Tag Archives: music

Broadway Christmas | Broadway Flea Market 2015 and Elsie Fest

I’ll admit to being a little skeptical when Elsie Fest was announced for the same day as the annual Broadway Flea Market & Grand Auction. Two major Broadway events in one day? Won’t one take away from the other? Despite this, I found the idea of a “Coachella for showtunes” intriguing to say the least. I decided to go for it. Take my money, Darren Criss.

Broadway Bears from Fun Home, The King & I, and Hand to God for auction.

Broadway Bears from Fun Home, The King & I, and Hand to God for auction.

I started out my day in Times Square, navigating the throngs of shoppers at the Broadway Flea Market. I look forward to this event every year. Much like your average flea market, you never know who you’ll run into or which hidden treasures you’ll find. If, in your mind, hidden treasure equates to vintage Playbills from the original Broadway production of Chess, then this event is for you. I shared my haul from this year in the video below. I’m particularly excited about the shot glass.

The Broadway Flea isn’t just an amazing fundraiser for Broadway Cares/Equity Fights AIDS. It also acts as a massive gathering of the theatre community. Stars, community leaders, producers, and fans alike get together to celebrate the new season and our favorite shows. I saw lots of friends reunite, taking a break from their busy schedules to scour the tables together for the perfect find. It all makes for a super-fun (albeit sweaty) day out in midtown.

The Hudson from JBL Live.

The Hudson from JBL Live.

After a few hours, I tore myself away from the flea market and headed over to JBL Live for Elsie Fest. I really didn’t know what to expect heading in, but the set-up was similar to many outdoor concerts I’d been to before: stage, merch booths, porta potties. In addition to the standards, Darren Criss & Co. brought in a couple of food trucks and set up beer garden/piano bar on the opposite end of the bar (sponsored by the legendary West Village haunt, Marie’s Crisis). My friends and I scouted out a spot in the back where we could lay down a picnic blanket and set up base camp for the day.

Aaron Tveit

Tiny Aaron Tveit

Bringing showtunes out of the theatre and into a concert setting like that of Elsie Fest is tricky, but I think everyone pulled it off really well. Some of the acts seemed more tailored to a smaller venue like 54 Below, but most adapted to the huge stage pretty well. Aaron Tveit opened his set with a rocking rendition of “I’m Alive” from Next to Normal, Leslie Odom Jr. turned “Cheer Up Charlie” from Charlie and the Chocolate Factory into a soulful R&B ballad, and Darren Criss closed out the show with a punk cover of “Cabaret.” Plus, the whole Starkid gang got together to perform numbers from the hit parody musicals, most notably “Gotta Get Back to Hogwarts” from A Very Potter Musical.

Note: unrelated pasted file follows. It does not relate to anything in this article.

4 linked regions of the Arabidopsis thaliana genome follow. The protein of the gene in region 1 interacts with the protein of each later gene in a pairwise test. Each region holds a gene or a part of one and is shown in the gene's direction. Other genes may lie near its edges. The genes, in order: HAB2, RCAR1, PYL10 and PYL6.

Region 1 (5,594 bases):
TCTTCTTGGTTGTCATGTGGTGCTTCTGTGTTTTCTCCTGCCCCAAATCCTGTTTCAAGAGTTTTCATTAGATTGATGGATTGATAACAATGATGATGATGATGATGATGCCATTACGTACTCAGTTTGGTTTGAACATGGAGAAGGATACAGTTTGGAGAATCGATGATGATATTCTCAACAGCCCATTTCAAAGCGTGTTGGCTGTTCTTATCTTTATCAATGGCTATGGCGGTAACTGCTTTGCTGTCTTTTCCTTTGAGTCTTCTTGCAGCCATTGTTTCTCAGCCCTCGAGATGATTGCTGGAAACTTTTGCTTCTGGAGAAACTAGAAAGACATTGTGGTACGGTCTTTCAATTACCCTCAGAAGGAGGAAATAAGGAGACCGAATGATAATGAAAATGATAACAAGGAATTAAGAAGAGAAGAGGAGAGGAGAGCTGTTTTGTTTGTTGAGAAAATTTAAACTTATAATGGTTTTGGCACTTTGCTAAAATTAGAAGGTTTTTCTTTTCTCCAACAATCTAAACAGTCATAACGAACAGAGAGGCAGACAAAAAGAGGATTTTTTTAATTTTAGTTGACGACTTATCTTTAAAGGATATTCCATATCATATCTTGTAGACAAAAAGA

When you go see a show, there’s really no opportunity to get up and dance to your favorite songs like you might at home (unless you’re seeing Mamma Mia). Elsie Fest gave us theatre dorks the opportunity to do just that, to relax and celebrate our favorite shows and performers. One of my favorite parts of the day was bonding with a bunch of rad ladies in the food truck line over Hamilton and more. That’s really the best part of any fan gathering and why I keep going to them. I’m sure Elsie Fest will be even better next year. I know I’ll be back.

The 3 Best Indie Albums…Of My Middle School Years

 

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The ladies who taught me all I know about music.

The majority of my favorite musical acts were most active around 2003 and 2004. When I was in middle school. What does that say about me? Don’t answer that.

I spent a lot of time on my own in my early teens, lost in the world of my headphones. I spent my afternoons combing through iTunes, looking for my new favorite musical act. They couldn’t sound like the pop artists and emo bands the rest of the school was listening to, but they still had to be palatable for my 13-year-old brain. I was in a band with a group of awesome, tuned-in girls who would make me mix CDs and lend me copies of SPIN magazine, turning me on to the next big thing. I was far from cool, but at least my iTunes library didn’t suck.

I kept looking for new music as I got older, but I’d always come back to the indie hits of the early aughts. I still do. I hate to sound like an old fart but music was just so good then. The acts that debuted around then are also still active and making great stuff. I mean, have you heard the new Brandon Flowers album? It’s amazing.